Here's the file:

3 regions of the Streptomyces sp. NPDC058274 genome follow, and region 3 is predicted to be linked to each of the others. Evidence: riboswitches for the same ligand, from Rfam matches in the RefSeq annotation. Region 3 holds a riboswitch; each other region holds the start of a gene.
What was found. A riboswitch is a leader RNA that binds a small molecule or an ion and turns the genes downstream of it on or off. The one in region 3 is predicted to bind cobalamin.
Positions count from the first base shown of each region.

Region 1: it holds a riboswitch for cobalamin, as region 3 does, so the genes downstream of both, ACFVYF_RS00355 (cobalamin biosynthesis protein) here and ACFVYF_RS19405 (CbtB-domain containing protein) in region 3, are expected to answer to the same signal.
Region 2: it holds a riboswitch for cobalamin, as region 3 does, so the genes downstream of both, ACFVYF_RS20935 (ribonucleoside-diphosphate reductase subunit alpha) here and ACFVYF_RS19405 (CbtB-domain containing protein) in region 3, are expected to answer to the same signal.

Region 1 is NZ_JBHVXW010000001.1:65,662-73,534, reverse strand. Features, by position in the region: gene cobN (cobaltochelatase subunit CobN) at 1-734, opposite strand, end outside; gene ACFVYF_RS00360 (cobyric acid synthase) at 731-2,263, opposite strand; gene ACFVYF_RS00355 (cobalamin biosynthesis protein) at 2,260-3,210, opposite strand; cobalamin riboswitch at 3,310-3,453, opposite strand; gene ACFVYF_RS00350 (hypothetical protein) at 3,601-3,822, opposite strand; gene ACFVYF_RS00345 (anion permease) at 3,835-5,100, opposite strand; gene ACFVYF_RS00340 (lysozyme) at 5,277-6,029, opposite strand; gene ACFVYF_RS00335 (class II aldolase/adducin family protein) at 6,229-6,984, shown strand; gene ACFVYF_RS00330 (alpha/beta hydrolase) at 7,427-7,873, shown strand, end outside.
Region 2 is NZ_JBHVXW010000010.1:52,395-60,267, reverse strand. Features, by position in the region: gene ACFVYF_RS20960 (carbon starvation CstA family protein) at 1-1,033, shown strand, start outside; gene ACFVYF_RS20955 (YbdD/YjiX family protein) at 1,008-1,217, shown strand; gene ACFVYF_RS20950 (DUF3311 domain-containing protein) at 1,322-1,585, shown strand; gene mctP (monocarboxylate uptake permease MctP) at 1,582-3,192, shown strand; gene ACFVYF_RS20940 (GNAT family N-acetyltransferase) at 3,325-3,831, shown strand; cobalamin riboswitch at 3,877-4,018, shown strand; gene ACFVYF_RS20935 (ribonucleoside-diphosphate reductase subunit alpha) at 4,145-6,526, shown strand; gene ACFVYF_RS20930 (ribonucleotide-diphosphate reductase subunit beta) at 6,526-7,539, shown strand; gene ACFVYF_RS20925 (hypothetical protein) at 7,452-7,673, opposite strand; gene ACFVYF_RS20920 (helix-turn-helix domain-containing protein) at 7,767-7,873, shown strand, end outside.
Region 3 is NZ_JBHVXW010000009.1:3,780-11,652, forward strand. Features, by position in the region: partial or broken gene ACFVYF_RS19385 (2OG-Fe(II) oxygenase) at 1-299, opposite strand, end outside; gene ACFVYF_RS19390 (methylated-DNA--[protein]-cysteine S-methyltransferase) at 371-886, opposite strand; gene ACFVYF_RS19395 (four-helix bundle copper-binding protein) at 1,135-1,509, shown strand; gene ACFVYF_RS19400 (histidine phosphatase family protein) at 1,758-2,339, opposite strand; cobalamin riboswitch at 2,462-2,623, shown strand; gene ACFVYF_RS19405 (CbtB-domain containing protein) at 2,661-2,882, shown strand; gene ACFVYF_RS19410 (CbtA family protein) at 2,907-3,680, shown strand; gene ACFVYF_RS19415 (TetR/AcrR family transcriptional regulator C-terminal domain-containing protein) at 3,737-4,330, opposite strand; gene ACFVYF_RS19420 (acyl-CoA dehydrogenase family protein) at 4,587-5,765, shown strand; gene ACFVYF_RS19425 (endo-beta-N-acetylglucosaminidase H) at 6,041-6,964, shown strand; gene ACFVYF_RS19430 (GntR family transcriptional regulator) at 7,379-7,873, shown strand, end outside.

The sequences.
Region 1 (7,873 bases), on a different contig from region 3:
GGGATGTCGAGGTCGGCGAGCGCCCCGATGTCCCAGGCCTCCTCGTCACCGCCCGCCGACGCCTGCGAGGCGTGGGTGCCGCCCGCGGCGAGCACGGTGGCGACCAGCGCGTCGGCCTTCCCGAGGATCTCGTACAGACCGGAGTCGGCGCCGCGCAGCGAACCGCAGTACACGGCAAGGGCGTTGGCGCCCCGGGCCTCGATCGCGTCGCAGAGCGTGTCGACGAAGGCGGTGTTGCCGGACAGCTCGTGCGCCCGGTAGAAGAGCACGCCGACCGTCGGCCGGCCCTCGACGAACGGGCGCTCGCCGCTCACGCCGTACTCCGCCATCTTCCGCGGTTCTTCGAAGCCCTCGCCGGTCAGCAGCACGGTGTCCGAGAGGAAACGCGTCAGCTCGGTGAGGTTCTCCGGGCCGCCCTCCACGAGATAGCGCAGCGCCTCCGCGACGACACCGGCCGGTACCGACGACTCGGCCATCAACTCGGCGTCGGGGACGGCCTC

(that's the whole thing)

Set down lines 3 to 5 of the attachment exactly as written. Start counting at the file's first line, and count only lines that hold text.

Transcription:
Positions count from the first base shown of each region.

Region 1: it holds a riboswitch for cobalamin, as region 3 does, so the genes downstream of both, ACFVYF_RS00355 (cobalamin biosynthesis protein) here and ACFVYF_RS19405 (CbtB-domain containing protein) in region 3, are expected to answer to the same signal.
Region 2: it holds a riboswitch for cobalamin, as region 3 does, so the genes downstream of both, ACFVYF_RS20935 (ribonucleoside-diphosphate reductase subunit alpha) here and ACFVYF_RS19405 (CbtB-domain containing protein) in region 3, are expected to answer to the same signal.